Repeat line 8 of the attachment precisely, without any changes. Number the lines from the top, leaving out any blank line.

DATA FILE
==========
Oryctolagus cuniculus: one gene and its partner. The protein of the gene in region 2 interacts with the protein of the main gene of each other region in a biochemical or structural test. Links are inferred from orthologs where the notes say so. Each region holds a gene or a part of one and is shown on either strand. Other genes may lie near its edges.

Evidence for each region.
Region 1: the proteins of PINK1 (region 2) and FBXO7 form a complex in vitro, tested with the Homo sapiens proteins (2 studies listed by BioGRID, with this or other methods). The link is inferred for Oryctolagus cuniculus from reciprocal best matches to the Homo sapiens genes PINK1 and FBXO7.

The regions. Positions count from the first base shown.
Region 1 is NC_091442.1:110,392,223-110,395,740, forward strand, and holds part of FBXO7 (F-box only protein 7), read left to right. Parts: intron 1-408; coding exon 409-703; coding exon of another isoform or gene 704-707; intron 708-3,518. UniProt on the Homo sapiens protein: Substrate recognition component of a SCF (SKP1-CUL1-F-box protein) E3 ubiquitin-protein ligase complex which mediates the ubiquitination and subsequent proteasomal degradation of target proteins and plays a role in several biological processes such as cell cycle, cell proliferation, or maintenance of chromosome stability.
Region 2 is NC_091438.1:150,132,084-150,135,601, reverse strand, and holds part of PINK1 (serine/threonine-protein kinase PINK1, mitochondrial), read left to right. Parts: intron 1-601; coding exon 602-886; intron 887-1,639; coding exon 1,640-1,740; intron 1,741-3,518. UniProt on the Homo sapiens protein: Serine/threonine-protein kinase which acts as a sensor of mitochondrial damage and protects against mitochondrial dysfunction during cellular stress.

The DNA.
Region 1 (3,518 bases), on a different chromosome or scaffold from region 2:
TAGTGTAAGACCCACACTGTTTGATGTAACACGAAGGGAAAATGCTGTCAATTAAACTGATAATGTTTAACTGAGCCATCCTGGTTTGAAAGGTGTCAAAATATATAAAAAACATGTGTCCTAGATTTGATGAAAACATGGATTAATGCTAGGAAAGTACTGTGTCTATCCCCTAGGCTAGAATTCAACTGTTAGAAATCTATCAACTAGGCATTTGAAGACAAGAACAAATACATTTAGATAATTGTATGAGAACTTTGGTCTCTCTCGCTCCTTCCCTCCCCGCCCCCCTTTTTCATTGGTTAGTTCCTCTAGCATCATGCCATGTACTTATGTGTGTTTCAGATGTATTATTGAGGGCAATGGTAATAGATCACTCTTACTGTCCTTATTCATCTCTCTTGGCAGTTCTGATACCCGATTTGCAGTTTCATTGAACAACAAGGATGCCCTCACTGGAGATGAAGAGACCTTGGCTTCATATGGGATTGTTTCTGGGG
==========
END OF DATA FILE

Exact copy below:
Region 1 (3,518 bases), on a different chromosome or scaffold from region 2: